A baby girl has been reunited with the Emergency Medical Retrieval and Transfer Service (EMRTS Cymru) medics who saved her life – one year after they treated her for a near-fatal lung condition.
Today, 18-month old Ellie Purcell from Llandysul in Ceredigion is a bright and bubbly toddler who her mother Sarah Beard describes as ‘thriving’.
In September 2015 things were very different when a then four-month-old baby Ellie was fighting for her life following a bleed on her lungs. She required immediate emergency care.
With time of the essence, the Children’s Wales Air Ambulance (the specialist division of the Wales Air Ambulance Charity) flew Ellie to a specialist unit at the University Hospital of Wales in Cardiff.
The NHS Consultants and Critical Care Practitioners (CCP) on board the Wales Air Ambulance are part of EMRTS Cymru. Amongst the medics on duty that day was Dr David Rawlinson.
Dr Rawlinson said: “When we attended to Ellie she was struggling to breathe and unresponsive. She was critically ill and required advanced interventions including warming, fluids, antibiotics and intubation. Following delivery of these, and stabilisation, we were able to transfer her directly to specialist care in the Paediatric Intensive Care Unit at the University Hospital of Wales.
“Prior to EMRTS, she would have been rushed by road to the local hospital with minimal treatment, and would have required a secondary transfer which would have delayed specialist care.”
A year after her rescue, Ellie and her mother visited the Charity’s new airbase in Dafen, near Llanelli, to meet the medics that came to her aid.
CCP Tracy Phipps, who was also a part of the medical team, said: “The last time we saw Ellie she was very poorly. I am so happy to see her again and that she is doing so well.”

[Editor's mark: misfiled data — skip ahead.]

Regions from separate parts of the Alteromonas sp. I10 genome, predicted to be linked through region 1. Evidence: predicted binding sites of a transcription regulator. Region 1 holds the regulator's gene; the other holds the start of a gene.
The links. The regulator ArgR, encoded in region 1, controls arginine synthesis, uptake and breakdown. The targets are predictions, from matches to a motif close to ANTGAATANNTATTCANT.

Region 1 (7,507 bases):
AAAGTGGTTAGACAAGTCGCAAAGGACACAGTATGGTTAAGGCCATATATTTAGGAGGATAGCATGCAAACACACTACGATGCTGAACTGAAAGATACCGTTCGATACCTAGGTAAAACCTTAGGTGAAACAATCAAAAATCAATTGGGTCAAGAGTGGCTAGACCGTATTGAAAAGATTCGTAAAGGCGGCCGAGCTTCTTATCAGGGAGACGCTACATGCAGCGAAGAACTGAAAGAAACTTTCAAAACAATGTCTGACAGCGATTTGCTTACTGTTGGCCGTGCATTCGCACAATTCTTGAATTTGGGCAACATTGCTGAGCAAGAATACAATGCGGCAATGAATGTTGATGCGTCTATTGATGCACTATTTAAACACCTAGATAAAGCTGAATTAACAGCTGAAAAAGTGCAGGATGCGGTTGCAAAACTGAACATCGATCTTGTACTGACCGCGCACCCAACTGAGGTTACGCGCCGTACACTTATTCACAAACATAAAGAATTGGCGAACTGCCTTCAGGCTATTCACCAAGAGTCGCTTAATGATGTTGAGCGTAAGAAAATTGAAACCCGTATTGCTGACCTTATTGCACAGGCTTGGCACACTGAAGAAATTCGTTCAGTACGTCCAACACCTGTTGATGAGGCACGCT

After treatment at the University Hospital of Wales, Ellie returned home and has made good progress.
Sarah Beard said: “I honestly thought I would lose her. When we got to the hospital on the day they told us that she literally had minutes.
“It was amazing to meet the medics as I felt I didn’t thank them enough at the time because I was so wrapped up with Ellie.”
1. EMRTS Cymru is a partnership between the Wales Air Ambulance Charity, NHS Wales and the Welsh Government. The Welsh Government-funded NHS consultants and critical care practitioners fly on board the Wales Air Ambulance Charity helicopters which are based in Dafen and Welshpool. It is the generosity of the Welsh public, through donations to the Wales Air Ambulance Charity, which keeps the helicopters flying.
When the helicopters are unable to fly due to poor weather conditions, the service has access to a fleet of Rapid Response Vehicles.
To find out more about the Wales Air Ambulance Charity visit www.walesairambulance.com.
2. For further details please contact Steven Stokes, EMRTS Cymru Communications Manager, on 07866 796985 or via firstname.lastname@example.org.
Baby Reunited with Her High-Flying Life Savers
Thursday 9 February 2017